Yosemite Vacation Guide
Set aside as a National Park in 1890 and designated a World Heritage Site in 1984, Yosemite National Park is known for its stunning granite cliffs, Giant Sequoia groves, abundant waterfalls, crystal-clear streams and biological diversity. An opportunity to visit this National Park gem is not to be missed, and this Yosemite vacation guide will help you make the most of your visit.
Open 365 days a year, Yosemite’s 750,000 acres offer incredible natural beauty in the form of thousands of lakes and ponds, 1,600 miles of streams/creeks and 800 miles of hiking trails. The spectacular Tuolumne and Merced Rivers, both of which bear the nation’s “Wild & Scenic” designation, originate within Yosemite and flow west into the California Central Valley.
The park is surrounded by three National Forests (Inyo, Sierra and Stanislaus) and is home to hundreds of wildlife species and thousands of plants — including 85 different mammals, over 150 bird species, 37 types of native trees and over 1,000 unique wildflower species.
There are 350 miles of park roads to traverse in Yosemite National Park and five entrances at which to begin your exploration:
South Entrance – on Highway 41, through Fresno and then Oakhurst
Arch Rock Entrance – on Highway 140, through Merced and then El Portal
Big Oak Flat Entrance – on Highway 120, 88 miles east of Manteca
Hetch Hetchy Entrance – on Hetch Hetchy Road, north of the Big Oak Flat Entrance
Tioga Pass Entrance – from the east, on Highway 120, near Lee Vining
The first three entrances in that list are the most popular, and the South Entrance is considered “the easiest drive” by which to reach the Yosemite Valley, as it’s not as curvy and windy as the others. It also affords an easy stop on the drive in to see the Mariposa Grove of Giant Sequoia trees and takes you past the historic Wawona Hotel.
The Tioga Pass Entrance may be closed from mid-November to late-May, depending on the weather. No matter where you plan to begin your Yosemite vacation, however, you should always be sure to check the current road conditions immediately prior to traveling in the area. Roads can be closed due to any number of conditions: fires (particularly in the late summer), rock or mud slides, etc. Also, be advised that chains may be required anytime from October through April.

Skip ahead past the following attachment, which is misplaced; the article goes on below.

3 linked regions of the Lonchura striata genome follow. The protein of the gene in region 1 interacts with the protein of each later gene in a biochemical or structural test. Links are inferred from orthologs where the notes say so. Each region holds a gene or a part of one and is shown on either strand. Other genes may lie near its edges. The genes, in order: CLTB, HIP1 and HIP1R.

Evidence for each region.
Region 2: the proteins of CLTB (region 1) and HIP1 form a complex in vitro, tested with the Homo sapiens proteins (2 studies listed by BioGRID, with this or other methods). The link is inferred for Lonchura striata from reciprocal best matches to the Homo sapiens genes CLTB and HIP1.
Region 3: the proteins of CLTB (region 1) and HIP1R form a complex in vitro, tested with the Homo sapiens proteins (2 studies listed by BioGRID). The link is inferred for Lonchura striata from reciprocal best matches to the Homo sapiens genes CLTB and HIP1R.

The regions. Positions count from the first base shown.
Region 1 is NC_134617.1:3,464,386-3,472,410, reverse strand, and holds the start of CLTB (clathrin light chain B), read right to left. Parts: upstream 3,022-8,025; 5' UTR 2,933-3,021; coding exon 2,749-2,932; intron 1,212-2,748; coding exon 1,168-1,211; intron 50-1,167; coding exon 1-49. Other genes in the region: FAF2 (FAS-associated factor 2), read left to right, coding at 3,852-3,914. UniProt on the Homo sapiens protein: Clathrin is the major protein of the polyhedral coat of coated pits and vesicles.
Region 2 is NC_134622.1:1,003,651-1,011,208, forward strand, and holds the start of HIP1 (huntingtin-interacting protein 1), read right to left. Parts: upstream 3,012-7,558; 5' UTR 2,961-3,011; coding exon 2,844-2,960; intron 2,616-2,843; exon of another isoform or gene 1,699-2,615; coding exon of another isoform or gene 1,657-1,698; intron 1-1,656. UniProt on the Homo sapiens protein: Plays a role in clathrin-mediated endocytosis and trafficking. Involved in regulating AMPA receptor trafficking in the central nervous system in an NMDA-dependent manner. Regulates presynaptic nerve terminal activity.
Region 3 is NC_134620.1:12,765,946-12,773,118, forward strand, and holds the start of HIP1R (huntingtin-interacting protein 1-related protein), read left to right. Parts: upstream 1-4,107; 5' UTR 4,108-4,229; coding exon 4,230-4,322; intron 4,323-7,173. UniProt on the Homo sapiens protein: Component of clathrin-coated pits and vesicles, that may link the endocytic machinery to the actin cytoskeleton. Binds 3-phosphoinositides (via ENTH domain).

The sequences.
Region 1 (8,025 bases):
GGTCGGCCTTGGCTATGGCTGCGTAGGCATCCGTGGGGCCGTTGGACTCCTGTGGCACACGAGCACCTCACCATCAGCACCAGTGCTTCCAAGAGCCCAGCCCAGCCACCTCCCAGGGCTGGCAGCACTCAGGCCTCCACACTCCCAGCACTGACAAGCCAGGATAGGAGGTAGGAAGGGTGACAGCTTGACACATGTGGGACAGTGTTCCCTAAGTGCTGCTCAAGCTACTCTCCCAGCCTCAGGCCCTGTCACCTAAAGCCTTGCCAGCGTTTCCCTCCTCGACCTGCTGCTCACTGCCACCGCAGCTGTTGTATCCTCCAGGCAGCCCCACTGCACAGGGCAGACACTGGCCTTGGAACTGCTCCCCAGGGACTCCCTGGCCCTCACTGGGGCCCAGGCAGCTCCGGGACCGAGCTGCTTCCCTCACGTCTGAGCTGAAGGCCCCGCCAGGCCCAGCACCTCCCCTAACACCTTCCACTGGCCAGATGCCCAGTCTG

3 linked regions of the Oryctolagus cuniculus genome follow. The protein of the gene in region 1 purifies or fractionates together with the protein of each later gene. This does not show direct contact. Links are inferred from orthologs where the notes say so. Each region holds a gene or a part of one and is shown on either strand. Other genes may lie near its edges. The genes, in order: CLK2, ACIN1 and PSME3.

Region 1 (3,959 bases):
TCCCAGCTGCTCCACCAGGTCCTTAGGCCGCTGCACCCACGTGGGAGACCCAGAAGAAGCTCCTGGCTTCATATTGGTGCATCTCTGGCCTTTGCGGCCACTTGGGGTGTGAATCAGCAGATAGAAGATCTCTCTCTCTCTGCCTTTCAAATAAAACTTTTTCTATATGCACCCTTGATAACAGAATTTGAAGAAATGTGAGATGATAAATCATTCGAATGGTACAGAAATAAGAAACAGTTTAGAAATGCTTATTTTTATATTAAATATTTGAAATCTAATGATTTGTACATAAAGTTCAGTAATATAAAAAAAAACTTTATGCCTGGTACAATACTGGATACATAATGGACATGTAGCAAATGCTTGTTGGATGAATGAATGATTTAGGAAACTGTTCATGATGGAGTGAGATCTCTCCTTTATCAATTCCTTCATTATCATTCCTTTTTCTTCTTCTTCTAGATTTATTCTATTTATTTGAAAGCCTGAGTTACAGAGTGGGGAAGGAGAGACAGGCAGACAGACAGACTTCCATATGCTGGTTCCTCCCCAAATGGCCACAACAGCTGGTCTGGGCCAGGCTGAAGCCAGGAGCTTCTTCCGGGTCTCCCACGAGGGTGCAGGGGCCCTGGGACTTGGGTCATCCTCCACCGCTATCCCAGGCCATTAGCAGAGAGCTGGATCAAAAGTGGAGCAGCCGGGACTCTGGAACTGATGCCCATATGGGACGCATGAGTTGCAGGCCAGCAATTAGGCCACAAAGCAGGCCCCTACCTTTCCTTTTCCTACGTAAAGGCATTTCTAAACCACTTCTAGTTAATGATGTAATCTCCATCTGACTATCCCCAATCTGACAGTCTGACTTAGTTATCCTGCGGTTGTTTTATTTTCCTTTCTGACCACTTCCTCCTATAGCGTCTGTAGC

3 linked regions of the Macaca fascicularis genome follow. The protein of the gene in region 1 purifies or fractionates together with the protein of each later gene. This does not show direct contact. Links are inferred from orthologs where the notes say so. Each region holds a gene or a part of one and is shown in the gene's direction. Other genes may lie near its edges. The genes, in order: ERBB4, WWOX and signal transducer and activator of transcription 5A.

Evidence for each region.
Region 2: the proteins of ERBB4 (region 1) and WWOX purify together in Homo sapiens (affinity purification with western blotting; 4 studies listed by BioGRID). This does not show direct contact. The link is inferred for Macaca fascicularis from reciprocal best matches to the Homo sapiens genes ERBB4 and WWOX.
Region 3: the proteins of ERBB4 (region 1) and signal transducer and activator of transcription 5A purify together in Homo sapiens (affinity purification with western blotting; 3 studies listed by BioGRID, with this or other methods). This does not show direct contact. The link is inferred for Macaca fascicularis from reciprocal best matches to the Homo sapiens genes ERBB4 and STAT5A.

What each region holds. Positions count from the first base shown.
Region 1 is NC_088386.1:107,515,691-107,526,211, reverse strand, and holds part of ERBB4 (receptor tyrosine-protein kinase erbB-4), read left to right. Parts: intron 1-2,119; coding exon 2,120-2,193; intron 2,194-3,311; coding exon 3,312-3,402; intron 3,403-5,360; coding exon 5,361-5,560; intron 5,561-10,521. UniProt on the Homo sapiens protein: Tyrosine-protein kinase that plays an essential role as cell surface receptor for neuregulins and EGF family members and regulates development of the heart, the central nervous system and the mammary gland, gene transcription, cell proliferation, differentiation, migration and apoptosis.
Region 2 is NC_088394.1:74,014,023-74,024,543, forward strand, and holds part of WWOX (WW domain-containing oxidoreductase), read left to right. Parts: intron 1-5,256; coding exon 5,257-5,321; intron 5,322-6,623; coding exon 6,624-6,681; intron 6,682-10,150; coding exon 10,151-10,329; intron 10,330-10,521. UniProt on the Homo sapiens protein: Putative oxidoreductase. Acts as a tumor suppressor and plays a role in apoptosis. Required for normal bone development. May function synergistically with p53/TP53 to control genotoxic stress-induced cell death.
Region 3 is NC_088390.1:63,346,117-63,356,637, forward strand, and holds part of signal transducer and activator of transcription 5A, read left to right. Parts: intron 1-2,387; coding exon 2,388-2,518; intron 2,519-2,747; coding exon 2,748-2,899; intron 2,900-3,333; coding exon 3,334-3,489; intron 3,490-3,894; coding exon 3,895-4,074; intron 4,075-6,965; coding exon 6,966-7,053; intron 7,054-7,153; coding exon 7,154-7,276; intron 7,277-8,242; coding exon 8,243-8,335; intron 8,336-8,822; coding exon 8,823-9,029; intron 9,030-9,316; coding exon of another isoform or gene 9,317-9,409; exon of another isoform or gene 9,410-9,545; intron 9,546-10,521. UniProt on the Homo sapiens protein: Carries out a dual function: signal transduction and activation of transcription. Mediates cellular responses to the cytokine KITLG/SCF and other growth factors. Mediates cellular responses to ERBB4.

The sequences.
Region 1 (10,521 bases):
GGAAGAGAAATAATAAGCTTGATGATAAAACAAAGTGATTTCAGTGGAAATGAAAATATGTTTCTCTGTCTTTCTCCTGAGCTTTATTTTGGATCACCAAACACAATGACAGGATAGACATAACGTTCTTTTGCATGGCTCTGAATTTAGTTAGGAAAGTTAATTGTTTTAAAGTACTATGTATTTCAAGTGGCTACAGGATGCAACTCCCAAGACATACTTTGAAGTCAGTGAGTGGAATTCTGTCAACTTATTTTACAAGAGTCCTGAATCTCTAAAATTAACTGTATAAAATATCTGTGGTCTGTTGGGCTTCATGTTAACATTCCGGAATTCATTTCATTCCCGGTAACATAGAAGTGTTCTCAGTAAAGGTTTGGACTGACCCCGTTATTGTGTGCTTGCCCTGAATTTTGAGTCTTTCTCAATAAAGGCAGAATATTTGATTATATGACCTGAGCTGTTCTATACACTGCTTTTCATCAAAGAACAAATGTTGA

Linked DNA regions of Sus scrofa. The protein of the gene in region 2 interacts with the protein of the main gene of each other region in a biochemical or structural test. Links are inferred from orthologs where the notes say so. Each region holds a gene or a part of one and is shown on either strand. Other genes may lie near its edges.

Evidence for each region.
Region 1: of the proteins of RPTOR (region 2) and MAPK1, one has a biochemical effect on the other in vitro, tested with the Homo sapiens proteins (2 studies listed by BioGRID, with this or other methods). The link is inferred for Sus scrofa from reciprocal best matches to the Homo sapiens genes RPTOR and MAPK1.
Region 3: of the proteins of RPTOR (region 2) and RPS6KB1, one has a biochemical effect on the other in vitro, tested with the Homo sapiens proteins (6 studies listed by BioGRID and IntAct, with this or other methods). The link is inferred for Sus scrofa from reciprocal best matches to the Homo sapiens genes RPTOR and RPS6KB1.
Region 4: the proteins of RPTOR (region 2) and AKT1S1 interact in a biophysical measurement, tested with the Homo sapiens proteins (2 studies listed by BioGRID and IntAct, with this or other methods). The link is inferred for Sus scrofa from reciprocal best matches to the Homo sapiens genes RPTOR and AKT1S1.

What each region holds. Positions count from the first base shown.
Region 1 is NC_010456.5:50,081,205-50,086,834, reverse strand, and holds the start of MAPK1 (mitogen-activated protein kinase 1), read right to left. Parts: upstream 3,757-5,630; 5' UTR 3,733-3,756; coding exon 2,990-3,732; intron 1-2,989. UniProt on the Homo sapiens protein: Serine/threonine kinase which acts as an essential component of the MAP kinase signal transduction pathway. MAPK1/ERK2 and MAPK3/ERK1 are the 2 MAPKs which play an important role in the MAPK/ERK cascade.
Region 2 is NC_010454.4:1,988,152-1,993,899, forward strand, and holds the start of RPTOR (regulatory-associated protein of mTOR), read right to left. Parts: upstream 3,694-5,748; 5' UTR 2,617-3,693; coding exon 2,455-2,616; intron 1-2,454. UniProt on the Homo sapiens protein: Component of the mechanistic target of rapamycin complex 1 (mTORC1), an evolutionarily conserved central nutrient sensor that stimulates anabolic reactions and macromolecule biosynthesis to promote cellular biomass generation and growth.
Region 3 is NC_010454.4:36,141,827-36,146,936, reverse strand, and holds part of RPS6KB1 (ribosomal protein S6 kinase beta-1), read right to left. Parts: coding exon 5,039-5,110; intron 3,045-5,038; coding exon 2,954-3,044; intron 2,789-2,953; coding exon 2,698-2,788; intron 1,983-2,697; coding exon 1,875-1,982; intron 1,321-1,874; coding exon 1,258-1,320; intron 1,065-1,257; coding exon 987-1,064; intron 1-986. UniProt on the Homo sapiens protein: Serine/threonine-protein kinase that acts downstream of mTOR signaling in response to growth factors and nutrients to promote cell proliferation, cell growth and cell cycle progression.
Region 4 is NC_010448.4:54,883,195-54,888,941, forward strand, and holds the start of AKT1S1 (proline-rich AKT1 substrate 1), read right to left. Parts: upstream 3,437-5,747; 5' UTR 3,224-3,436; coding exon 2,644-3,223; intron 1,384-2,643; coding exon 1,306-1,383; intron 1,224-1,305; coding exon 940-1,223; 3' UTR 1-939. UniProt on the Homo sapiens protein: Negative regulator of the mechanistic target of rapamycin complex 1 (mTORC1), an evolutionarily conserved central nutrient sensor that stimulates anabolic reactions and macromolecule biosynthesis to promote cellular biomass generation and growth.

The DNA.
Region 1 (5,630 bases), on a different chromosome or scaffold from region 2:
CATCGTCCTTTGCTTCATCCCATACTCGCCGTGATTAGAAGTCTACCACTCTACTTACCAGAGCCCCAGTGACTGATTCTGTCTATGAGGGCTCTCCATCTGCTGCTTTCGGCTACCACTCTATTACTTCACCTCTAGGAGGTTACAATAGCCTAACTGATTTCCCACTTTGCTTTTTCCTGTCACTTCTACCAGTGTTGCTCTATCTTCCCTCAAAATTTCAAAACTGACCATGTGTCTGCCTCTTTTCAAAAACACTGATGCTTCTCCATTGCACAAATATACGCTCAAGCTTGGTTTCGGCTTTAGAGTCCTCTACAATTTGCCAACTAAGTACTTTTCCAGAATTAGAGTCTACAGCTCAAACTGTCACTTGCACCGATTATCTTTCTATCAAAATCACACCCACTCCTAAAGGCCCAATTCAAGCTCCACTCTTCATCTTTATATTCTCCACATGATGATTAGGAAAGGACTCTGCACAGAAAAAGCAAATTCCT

[NOTE WELL: Yosemite road condition information is posted on this National Park Services page and, as you will read on that page, the most up-to-date can be obtained by calling 209-372-0200 (press 1 then 1). It is highly recommended that park visitors do so before entering or leaving the park. You may also want to use this Caltrans page to check conditions of other Yosemite-area, non-park roads.]
Before the Covid pandemic, reservations were only needed if you planned to spend the night in the park; you should check this page to determine the current reservations policy.
Typically, upon payment of an entrance fee (complete details are available at the National Park System site), visitors are given an informative Yosemite Guide and are permitted to drive in and throughout the park. The free Yosemite vacation guide includes useful maps and details, and you will want to keep it with you as you tour the park. You should also carry drinking water and clothing layers depending on the weather forecast. Also, don’t forget the sunscreen and make sure your phone is charged for photo-taking purposes!
It may be useful to get your bearings by taking a look at the Yosemite Maps available on this page. Many of them are in pdf file format and are therefore printable.
Due to the pandemic, the Park’s shuttle services are not currently operating. When they are, however, you will want to make use of this free year-round shuttle system in Yosemite Valley and/or the summer-season Wawona/Mariposa Grove and Tuolumne Meadows shuttles as much as possible. You can check this page for information about the various Park shuttles, including whether they are currently operating.
Guided bus tours of the Park are also an excellent way to leave the driving to someone else and really enjoy the sights.
Although none of these are open in 2021 due to the Covid pandemic, a year-round visitor center is located in Yosemite Valley (at shuttle stops #5 and #9), and other visitor centers are open seasonally at Wawona, Big Oak Flat and Tuolumne Meadows. You can check this National Park Services page for current Visitors Center information.
When open, the Yosemite Valley Visitor Center offers natural history displays, a helpful staff to answer questions and a state-of-the-art, wide-screen, 23-minute film, Spirit of Yosemite, presented in the center’s theater. Closed-captioning and audio-descriptions are also available for the film, and showtimes are provided in the Yosemite vacation guide you are given upon entrance to the park.
Photo of Entrance to Yosemite National Park by Ken Lund via flickr (Creative Commons); Photo of El Portal Road, Yosemite National Park by Ken Lund via flickr (Creative Commons); and Photo of Yosemite Village by Ken Lund via flickr (Creative Commons).